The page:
WhatsApp is on the search for a head of communications in Asia Pacific to oversee its long-term communications strategy as well as develop and maintain relationships with media and opinion leaders. The appointed individual will be based in Singapore and is also expected to execute PR programmes from proactive pitches highlighting positive uses of the product to feature launches and partnerships. According to the LinkedIn job posting, he or she is also expected to manage external PR agencies to support these efforts and work with cross-functional teams both in the region as well as in California.

The ideal candidate should have at least 15 years of professional experience in communications and PR, as well as experience working with tech, corporate and mass media. At the same time, WhatsApp is also hiring for at least four other roles as seen on LinkedIn: lead strategic client manager, WhatsApp partnerships; partner solutions manager, business messaging; associate general counsel, security (Asia Pacific); and solutions engineer for the India market. According to LinkedIn, the roles are all based in Singapore.

WhatsApp caused an online stir earlier this year after its updated terms of service asked users to allow parent company Facebook and its subsidiaries to collect user data, phone number and location. While the content of the messages are said to remain encrypted, WhatsApp said previously that the data collected would presumably allow for more targeted advertisements on the Facebook-owned platforms and allow the network to invest more into areas such as eCommerce.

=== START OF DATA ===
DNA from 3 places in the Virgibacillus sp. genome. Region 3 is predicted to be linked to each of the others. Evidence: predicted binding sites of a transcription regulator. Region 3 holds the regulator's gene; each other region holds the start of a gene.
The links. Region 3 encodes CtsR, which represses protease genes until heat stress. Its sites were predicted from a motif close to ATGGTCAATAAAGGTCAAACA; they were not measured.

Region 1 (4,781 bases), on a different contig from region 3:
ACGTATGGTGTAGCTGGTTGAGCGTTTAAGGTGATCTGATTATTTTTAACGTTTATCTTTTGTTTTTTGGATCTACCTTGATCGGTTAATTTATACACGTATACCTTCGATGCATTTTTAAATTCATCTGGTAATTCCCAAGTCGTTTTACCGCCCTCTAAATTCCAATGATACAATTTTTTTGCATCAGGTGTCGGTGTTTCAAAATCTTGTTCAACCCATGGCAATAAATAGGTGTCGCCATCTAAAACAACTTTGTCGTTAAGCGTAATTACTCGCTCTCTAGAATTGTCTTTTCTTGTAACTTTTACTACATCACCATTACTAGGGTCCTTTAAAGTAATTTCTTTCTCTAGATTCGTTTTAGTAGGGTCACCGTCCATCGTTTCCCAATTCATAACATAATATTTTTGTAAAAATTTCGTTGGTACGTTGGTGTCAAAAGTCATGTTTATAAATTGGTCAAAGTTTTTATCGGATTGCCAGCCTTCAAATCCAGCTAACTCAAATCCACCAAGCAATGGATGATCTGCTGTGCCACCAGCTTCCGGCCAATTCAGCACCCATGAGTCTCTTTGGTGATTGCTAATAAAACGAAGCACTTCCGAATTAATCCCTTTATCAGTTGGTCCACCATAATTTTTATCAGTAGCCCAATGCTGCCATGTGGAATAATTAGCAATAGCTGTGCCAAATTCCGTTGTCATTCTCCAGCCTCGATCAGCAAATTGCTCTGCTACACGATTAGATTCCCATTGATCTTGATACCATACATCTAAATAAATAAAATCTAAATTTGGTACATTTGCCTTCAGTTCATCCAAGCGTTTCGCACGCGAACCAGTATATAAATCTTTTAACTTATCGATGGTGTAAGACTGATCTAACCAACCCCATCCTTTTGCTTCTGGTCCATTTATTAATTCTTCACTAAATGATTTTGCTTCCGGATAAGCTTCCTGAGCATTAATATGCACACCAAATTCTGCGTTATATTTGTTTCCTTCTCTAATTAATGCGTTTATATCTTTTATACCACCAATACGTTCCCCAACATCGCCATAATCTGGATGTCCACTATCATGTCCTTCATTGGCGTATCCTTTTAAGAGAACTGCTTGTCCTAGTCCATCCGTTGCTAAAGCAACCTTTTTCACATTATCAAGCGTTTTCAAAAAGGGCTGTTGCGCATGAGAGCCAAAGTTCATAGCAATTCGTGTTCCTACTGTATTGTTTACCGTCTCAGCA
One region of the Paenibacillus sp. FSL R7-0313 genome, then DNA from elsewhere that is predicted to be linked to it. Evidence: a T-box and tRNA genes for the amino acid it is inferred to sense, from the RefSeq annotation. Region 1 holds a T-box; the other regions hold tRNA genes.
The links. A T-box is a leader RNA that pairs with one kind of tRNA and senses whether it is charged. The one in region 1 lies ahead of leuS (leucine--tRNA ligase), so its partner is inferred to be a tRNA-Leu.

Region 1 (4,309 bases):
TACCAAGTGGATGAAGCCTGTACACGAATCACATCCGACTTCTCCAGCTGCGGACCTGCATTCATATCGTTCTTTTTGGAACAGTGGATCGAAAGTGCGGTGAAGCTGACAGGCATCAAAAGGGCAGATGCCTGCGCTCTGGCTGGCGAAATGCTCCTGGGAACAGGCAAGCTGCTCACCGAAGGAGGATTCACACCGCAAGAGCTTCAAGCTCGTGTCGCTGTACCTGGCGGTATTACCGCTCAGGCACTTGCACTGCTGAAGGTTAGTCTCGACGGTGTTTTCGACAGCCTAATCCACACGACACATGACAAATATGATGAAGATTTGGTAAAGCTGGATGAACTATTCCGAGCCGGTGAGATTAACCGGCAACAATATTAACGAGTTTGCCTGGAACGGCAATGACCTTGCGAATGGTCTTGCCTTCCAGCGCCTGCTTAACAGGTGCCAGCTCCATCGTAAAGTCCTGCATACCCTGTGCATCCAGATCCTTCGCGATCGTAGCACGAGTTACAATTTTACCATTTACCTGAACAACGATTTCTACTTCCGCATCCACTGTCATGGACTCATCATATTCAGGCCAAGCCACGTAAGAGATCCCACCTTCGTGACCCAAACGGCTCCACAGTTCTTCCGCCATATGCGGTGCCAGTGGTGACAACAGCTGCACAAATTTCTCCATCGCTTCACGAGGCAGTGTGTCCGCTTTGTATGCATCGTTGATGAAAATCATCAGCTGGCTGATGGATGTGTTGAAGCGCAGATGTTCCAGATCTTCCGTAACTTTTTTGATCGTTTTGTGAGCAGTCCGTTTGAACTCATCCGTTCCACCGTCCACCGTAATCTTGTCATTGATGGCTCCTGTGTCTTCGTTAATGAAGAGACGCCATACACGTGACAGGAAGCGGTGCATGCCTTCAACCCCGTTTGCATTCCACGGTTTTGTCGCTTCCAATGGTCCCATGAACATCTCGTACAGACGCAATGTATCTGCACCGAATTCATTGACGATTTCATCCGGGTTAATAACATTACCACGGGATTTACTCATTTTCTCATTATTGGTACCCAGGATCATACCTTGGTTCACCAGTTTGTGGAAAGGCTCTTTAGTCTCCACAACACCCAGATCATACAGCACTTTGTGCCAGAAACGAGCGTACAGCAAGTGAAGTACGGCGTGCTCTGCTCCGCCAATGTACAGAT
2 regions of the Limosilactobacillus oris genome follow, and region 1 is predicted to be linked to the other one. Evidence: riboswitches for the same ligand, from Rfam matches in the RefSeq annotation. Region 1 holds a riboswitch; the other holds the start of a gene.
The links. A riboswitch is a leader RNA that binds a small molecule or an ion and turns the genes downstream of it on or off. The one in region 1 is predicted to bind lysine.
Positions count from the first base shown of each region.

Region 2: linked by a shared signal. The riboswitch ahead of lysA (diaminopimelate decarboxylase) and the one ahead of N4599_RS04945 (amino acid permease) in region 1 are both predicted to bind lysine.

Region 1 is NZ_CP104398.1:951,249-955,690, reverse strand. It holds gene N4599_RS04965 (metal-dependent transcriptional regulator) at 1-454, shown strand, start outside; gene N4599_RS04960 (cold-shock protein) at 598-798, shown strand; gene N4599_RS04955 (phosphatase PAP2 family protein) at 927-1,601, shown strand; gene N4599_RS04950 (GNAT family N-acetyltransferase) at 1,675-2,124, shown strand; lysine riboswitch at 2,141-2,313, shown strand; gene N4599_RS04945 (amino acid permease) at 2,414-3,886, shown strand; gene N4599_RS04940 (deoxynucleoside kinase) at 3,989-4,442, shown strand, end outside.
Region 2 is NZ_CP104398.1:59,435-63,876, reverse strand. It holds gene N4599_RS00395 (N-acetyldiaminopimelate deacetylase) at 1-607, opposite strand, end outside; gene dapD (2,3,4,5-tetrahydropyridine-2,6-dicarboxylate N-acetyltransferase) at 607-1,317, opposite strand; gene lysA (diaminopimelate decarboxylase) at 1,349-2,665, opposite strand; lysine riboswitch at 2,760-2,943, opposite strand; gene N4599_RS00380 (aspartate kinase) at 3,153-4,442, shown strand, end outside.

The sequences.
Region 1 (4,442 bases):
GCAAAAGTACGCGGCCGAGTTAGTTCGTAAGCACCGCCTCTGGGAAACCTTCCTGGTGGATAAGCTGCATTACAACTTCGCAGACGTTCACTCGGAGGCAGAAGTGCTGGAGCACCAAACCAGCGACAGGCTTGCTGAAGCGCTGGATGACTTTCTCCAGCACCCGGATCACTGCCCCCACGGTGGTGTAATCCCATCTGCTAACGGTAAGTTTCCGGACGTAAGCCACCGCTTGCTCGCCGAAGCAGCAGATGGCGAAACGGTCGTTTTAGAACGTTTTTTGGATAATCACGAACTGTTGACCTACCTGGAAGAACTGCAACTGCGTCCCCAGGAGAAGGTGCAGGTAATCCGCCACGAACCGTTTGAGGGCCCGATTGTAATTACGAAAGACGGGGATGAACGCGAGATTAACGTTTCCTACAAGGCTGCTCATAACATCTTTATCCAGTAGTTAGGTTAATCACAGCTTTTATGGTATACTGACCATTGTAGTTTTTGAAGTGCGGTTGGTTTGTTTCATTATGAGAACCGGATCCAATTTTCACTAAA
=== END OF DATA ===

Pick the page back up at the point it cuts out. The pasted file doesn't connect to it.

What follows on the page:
New installs of WhatsApp dipped 11% days in the first seven days of 2021, Sensor Tower said previously and more than 100,000 users installed Signal while Telegram saw over 2.2 million downloads then. Shortly after, WhatsApp clarified in a blog post and on social media that the policy update does not affect the privacy of users' messages with friends or family in any way. Instead, the update includes changes related to messaging a business entity on WhatsApp, and provides further transparency about how WhatsApp collects and uses data.

It also listed seven things it cannot do even after the privacy update. Among the list included viewing private messages or hearing calls, as well as keeping logs of everyone who is messaging or calling. WhatsApp also clarified that it does not share users' contacts with Facebook. At the same time, the company also rushed to calm Indian consumers by rolling out ads in at least 10 English and Hindi newspapers . It also specified that the privacy policy changes only concern users' interactions with businesses.

Photo courtesy: 123RF

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